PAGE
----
At its most simple, this is the story of a credit bubble. Lenders all around the world chase high profit, high interest loans when the credit bubble inflates. Credit growth and a growing economy create a temporarily low risk environment where losses are limited. Poorly managed firms ignore or miscalculate the risk of the inevitable bust and when credit finally tightens, firms that didn’t get out ahead of time find that only a few bad loans can wipe out years of profits.

In China, these credit guarantee firms are networked. A city or industry could have several or dozens of companies all with interlocking guarantees. Dozens more companies are involved because they obtained credit through one of the guarantee firms. Dozens more are involved because they made private loans at high rates of interest to the credit guarantee firms. Failure of one or two key firms in a city or industry can freeze credit overnight as creditors try to figure out who owes what to whom. This is a nightmare even if no fraud is involved. Toss in fraud and now credit is completely frozen by court order, company bosses suddenly disappear and yet more tertiary companies are involved because companies they transact with cannot move their funds.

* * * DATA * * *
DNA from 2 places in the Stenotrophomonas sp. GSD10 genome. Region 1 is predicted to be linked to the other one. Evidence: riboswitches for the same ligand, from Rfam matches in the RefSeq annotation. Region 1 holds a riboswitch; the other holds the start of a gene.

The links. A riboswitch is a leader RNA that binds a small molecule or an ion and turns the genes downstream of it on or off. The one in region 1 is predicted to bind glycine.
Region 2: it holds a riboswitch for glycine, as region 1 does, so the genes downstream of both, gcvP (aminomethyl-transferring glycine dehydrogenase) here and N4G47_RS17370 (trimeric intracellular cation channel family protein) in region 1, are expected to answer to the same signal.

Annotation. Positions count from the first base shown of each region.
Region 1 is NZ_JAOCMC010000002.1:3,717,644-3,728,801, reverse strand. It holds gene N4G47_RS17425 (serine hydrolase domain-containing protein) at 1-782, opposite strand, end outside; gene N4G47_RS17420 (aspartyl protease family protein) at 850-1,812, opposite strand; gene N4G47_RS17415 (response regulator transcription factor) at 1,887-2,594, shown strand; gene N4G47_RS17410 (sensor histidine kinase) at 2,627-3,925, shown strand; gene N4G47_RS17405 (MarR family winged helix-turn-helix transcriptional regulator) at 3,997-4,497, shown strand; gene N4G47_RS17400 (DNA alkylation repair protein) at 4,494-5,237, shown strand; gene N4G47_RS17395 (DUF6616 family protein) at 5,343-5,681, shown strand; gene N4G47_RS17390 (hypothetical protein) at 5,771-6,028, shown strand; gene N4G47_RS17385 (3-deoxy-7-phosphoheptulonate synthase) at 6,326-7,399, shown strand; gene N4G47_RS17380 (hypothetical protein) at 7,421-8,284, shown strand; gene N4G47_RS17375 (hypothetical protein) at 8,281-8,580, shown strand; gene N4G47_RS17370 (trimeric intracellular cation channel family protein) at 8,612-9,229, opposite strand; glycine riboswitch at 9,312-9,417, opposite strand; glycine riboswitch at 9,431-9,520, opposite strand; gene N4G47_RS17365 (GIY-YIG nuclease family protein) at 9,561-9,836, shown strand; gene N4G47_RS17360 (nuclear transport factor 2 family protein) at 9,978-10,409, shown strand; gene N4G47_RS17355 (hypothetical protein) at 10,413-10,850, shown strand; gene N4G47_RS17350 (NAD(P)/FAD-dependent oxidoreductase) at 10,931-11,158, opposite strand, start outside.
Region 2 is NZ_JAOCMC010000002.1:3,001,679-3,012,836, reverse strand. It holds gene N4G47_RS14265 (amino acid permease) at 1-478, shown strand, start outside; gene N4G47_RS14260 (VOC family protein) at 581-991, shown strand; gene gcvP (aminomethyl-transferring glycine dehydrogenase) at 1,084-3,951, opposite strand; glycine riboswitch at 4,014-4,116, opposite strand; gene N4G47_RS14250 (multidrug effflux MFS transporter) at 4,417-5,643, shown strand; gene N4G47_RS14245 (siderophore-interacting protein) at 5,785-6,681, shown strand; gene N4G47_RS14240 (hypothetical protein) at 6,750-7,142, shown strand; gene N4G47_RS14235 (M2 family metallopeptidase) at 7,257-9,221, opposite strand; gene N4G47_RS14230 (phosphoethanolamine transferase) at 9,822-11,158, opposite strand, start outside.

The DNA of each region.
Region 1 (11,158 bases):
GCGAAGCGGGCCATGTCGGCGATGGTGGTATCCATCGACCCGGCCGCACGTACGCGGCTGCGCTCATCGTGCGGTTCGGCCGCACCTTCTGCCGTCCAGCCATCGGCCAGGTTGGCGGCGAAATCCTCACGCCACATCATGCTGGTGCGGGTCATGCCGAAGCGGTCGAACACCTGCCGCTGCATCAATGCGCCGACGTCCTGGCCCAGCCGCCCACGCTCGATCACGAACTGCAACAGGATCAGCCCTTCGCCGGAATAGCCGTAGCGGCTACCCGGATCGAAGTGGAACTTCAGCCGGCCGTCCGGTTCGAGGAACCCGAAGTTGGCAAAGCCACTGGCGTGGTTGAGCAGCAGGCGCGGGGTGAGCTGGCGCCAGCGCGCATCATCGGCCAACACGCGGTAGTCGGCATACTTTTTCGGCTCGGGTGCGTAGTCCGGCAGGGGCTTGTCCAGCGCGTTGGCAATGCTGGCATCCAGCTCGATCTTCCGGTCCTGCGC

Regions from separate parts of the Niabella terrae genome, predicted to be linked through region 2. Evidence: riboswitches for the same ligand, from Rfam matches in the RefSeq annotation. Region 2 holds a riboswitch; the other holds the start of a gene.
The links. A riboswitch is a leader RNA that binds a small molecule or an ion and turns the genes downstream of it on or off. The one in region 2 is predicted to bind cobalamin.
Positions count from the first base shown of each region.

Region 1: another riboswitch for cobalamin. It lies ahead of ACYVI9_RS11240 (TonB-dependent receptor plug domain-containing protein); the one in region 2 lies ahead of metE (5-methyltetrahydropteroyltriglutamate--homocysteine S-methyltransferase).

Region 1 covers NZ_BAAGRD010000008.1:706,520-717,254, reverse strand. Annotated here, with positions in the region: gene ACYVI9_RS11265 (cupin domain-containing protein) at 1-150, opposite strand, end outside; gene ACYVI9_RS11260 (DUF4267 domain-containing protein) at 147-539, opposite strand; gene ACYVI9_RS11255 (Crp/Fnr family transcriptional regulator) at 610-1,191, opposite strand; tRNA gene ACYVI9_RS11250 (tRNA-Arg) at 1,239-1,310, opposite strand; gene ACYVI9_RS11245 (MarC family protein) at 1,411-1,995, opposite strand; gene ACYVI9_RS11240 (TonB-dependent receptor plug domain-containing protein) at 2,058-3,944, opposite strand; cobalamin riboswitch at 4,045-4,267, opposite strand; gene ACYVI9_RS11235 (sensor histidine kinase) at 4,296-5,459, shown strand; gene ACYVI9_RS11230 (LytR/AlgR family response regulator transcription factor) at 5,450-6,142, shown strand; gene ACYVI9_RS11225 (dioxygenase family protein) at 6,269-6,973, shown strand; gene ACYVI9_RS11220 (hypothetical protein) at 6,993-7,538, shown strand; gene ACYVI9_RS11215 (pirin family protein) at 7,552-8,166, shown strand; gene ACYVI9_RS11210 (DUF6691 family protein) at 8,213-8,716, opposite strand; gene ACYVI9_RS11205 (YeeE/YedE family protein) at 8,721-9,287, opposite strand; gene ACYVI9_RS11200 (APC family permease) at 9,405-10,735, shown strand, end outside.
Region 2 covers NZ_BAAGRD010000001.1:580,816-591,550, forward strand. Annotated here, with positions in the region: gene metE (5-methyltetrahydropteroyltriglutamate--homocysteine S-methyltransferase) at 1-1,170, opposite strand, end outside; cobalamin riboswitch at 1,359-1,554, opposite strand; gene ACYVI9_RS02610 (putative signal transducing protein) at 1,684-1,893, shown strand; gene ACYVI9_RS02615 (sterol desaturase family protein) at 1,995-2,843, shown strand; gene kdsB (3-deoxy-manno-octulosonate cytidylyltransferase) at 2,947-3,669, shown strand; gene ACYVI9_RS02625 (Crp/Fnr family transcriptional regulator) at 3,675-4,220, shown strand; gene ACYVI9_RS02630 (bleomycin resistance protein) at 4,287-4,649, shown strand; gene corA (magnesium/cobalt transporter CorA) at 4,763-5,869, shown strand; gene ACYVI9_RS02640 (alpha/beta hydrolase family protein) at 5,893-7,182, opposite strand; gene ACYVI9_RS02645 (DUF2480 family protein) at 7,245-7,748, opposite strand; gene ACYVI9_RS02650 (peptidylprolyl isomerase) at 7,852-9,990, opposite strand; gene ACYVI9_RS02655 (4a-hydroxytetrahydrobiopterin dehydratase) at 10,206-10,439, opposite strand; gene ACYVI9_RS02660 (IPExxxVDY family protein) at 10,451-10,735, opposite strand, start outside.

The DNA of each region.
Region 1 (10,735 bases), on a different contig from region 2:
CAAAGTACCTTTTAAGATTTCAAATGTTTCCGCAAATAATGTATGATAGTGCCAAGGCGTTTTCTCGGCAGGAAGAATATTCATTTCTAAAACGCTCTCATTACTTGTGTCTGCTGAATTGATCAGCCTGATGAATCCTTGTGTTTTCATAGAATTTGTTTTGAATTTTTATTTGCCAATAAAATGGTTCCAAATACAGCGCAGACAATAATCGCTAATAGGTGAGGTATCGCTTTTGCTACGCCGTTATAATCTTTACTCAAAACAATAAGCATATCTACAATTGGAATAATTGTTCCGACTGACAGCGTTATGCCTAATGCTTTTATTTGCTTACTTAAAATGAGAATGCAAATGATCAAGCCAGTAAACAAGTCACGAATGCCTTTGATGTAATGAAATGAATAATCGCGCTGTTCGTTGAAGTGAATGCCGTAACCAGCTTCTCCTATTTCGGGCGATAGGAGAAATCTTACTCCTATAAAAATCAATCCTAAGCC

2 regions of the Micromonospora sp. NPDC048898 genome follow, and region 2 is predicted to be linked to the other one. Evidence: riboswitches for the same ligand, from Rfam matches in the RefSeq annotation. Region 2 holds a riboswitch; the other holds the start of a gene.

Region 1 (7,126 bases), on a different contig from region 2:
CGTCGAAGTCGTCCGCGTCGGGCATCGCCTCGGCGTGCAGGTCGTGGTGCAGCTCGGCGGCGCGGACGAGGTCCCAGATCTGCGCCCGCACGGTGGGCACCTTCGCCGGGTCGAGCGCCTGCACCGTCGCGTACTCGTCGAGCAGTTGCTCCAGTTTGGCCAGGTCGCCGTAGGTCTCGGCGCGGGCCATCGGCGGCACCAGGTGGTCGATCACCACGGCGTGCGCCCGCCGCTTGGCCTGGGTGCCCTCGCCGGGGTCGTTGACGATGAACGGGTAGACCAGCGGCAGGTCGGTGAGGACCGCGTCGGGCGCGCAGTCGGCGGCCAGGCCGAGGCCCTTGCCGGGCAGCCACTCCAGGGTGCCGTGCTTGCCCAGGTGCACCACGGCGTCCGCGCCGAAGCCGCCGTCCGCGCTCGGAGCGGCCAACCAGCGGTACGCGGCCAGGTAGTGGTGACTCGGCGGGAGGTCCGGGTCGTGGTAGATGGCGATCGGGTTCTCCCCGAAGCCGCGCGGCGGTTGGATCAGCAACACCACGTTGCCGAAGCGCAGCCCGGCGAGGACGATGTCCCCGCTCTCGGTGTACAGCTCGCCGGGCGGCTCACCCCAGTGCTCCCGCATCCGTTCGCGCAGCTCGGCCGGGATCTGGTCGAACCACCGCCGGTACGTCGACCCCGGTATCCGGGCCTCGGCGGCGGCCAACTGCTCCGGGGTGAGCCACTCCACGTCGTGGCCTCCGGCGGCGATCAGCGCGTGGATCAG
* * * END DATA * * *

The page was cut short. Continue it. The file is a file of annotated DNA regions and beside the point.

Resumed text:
Finally, the risk to the banks is not small. At the end of the day, credit guarantee companies are the thin veneer between Chinese banks and a mountain of potential bad loans.